Agriculture in Zambia has been in existence since time immemorial. From the stone-age era, to today’s digital era, people have relied on agriculture to meet their basic food needs, and gain an income. In Zambia, the major cash crop obtained from farming inputs is maize, although other crops such as cotton, cashew nuts, groundnuts, beans and soy beans are cultivated on a large scale. The resources obtained from the selling of these crops on a national and international level, has led the Zambian Government to propose incentives to shift economic reliance from mining to agriculture.
Various incentives such as the Farmer Input Support Programme, famously known as FISP are being used by government as a means to encourage agricultural productivity among Zambian farmers. However, despite of all these incentives being put in place, it will be difficult for Zambia as a country to achieve agricultural productivity if its farmers still hold on to conventional practices of farming. This is so because the country does not have a large number of commercial farmers, but instead consists largely of subsistence farmers. According to a report done by FAO on Zambia, the country has an estimated population of 600,000 farmers, of which less than 5% are commercial farmers.
A study conducted by Professor Oliver Saasa in 2002 reveals that there are five major farming systems in Zambia, which are: shifting cultivation; semi-permanent hoe system; semi-permanent hoe and ox-plough systems; semi-commercial cultivation system; and commercial systems. Of these five systems, subsistence farmers are mainly associated with the first four, whilst commercial farmers apply the last system. This means that agricultural equipment that is extensively used by farmers in Zambia are the hoe and plough. These conservative tools do not help advance agricultural productivity for various reasons.
Firstly, the use of hand tools such as a hoe, and ploughs do not enable farmers to produce crops on a large scale. This is so because using a hoe to cultivate a piece of land takes a lot of effort, and requires a lot of human labour, making it costly.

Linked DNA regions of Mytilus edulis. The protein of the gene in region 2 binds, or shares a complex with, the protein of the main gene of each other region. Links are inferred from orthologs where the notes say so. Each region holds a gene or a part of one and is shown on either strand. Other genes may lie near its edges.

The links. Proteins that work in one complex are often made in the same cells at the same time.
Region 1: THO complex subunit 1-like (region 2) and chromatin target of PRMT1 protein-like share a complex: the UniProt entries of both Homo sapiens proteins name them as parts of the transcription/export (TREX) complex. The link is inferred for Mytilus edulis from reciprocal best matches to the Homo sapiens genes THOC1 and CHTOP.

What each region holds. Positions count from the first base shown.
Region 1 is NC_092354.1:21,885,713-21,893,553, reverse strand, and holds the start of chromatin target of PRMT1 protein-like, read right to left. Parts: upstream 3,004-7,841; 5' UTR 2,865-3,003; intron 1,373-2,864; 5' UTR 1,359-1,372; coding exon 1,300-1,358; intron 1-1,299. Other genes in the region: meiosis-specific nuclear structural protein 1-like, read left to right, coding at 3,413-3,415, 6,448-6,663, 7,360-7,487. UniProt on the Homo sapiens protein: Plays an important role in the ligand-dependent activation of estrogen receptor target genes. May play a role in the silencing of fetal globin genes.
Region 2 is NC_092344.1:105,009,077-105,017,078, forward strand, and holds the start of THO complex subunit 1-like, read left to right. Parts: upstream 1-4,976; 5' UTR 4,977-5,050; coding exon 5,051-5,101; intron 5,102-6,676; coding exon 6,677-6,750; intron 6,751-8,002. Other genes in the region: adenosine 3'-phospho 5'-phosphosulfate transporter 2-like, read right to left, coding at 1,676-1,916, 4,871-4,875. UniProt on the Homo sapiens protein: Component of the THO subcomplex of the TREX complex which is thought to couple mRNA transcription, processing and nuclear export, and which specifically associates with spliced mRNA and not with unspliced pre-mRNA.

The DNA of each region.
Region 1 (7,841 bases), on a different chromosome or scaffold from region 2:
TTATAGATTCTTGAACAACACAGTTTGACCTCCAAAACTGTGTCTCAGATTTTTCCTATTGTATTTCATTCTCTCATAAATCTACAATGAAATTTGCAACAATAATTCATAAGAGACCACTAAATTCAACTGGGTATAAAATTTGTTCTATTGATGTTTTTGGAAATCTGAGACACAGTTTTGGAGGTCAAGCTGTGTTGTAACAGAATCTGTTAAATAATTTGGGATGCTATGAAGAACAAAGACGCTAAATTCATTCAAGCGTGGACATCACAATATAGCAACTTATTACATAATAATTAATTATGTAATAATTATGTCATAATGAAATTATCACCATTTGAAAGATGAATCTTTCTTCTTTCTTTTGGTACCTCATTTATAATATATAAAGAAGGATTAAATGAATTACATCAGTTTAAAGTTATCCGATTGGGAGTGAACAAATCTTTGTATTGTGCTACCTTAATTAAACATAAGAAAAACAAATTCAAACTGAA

Lubinda Cheelo, a subsistence farmer who owns a farm in Lusaka’s Makeni area explains how difficult it is to produce crops using conventional tools.
“The beginning of the farming season is usually the most difficult, because we have to soften and prepare land for planting. This proves difficult because personally, I use hoes, which only enables me to cultivate a very small piece of land,” he says.
Lubinda explains that his farm is about 3.5 hectares large, but because he uses hoes, he only manages to use a quarter of the land to plant a few crops for him and his family to feed on. Adding that this does not help him in any way because he has plans of venturing into full time agriculture as a means of employment.
On the other hand, some farmers add that ox-ploughs are easier to use. Very common especially in the Central Province of Zambia, these animal driven ploughs are preferred over hoes as they are faster and enable one to cultivate a larger piece of land. In addition to this, ploughing is also helpful with getting rid of weeds, which choke plants. However, the downside to this tool is that it hardens the ground when used extensively, making the soil unfit for growing crops.
It is these reasons and may others that have led farmers to use modern agricultural technologies.
Teddy Mainga, a farmer based in Lusaka West says he prefers the use of a tractor when carrying out his work, because of its many advantages.
“Personally, I do not own a tractor, but I hire one when preparing my land for planting, as well as when planting the crops and adding fertilizer,” he discloses.
Teddy explains that even though they are a bit costly, tractors are much more effective because they can dig, plough and plant over a very large area. And for him, this is more profitable because it enables him produce enough crops for both his family and the market.
“The money that I use to rent the tractor is returned ten times over, because I make a lot of money when I sell the crops,” he boasts.
Teddy adds that tractors are not only versatile, but vary in range, suiting the different needs of each farmer. They exist in very small sizes for small scale farmers, and in large sizes for commercial farmers, In addition, tractors are also beneficial because of their durability. Their ability to last long makes it inexpensive to farm. This is so because a farmer can use a tractor over a very long period of time. Also, tractors have very powerful engines which enable them perform tasks even in areas where the terrain is rough. But most importantly, some tractors have a provision for other farming tools such as hoes and ploughs, making it much easier for the digging and ploughing to be done without much effort and labour.
Therefore, in order for Zambia to advance its agricultural productivity, it is essential that farmers shift from using conventional tools, to more modern ones such as tractors. Instead of government incentives such as FISP, it would be advisable if tractors were purchased in all provinces and leased to farmers at a small fee. Having tractors at their disposal would enable them cultivate larger fields, leading to high crop turnover, thereby increasing agricultural productivity in Zambia.